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Gideon defeated the Midianites with trumpets and fire

Posted in Bible, Religion on Thursday, 28 February 2013

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This edited article about the Bible originally appeared in Look and Learn issue number 166 published on 20 March 1965.

Gideon, picture, image, illustration

Gideon defeats the Midianites

When you think of a great general what picture comes into your mind? Probably you would never think of a long-haired bearded man in a rough sheepskin cloak, threshing corn with a wooden flail on his father’s farm, or leading a small group of men dressed like himself and carrying only swords and earthenware pots.

There have been great generals like that. One of them lived in Palestine some 3,000 years ago; his name was Gideon.

Gideon was an Israelite and he lived at Ophrah in southern Palestine (modern Israel) at a time when his people had only recently entered the Promised Land and were not yet fully in control of it. From time to time raiders on swift camels, the Midianites, swept down on them, carrying off their cattle and crops.

One day the young Gideon was threshing corn beside his father’s winepress, and according to the Bible story (Book of Judges, Chapter 6) an Angel came to him and said “The Lord is with thee, thou mighty man of valour.”

The Angel then told Gideon that he was to lead the Israelites against their enemies and destroy them.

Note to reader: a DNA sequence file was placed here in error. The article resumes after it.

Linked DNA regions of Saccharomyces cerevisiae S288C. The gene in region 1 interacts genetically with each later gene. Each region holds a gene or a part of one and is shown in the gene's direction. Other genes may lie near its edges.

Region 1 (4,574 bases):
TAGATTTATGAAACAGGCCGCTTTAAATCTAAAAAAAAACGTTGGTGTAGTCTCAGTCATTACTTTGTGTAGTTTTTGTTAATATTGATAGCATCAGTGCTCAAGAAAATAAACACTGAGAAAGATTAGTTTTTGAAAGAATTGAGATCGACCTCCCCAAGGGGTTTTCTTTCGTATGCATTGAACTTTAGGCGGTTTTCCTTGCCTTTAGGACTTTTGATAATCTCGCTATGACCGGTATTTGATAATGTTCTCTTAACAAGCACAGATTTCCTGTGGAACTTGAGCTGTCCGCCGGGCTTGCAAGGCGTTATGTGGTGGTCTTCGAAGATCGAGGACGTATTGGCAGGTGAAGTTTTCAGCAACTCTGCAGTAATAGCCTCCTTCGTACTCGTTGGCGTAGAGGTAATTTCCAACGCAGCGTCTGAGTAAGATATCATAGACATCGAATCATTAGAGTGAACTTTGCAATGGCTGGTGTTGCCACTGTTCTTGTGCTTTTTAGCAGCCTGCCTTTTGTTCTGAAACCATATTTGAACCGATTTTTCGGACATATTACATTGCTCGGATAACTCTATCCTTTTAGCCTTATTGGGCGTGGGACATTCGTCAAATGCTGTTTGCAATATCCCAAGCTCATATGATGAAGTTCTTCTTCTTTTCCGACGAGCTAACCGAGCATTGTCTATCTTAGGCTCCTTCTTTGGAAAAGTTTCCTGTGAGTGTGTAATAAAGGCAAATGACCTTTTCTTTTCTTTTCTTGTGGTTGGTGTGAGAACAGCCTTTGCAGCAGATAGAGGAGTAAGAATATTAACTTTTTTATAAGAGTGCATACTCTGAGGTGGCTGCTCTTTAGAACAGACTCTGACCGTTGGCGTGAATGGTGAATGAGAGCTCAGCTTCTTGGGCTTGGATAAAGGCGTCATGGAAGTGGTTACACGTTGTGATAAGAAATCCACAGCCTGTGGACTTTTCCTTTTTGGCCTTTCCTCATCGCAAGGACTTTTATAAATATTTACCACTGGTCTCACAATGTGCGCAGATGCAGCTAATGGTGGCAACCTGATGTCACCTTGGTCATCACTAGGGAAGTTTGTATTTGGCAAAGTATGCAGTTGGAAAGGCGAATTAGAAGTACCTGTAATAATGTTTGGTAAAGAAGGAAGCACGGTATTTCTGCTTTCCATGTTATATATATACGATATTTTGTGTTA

Now what Gideon then did might sound crazy to anyone who does not appreciate what makes a good general. First, he did not go around amassing an enormous number of followers to try and equal the power of the Midianites. He called together a fair number and then said “Those of you who don’t want to fight the Midianites can go home.” And out of thirty-two thousand, twenty-two thousand turned away.

Then Gideon picked 300 of the 10,000 and sent the rest home.

Next he gave each of these 300 men a trumpet, a sword and a pitcher (a large earthenware pot) with a lighted torch hidden inside it. Then, at dead of night, he led his warriors to the edge of the Midianite camp, surrounded it, and then, at a signal, each man broke his pitcher, showed his lighted torch, blew on his trumpet, and shouted “The sword of the Lord and of Gideon!”

What happened was this. The Midianites, most of whom were unarmed and sleeping, woke in alarm. They saw the glare of torches, heard the trumpets, and, thinking a huge army had surrounded them, panicked; as the Bible says “and the host ran, and cried, and fled . . . and the Lord set every man’s sword against his fellow.”

Only then, when the Midianites were in flight, did Gideon summon the rest of the Israelites to pursue the shattered enemy.

This then is what makes a great general; ability to see the whole problem and take steps to deal with it, a sharp mind, imagination, and above all an understanding of one’s fellowmen.

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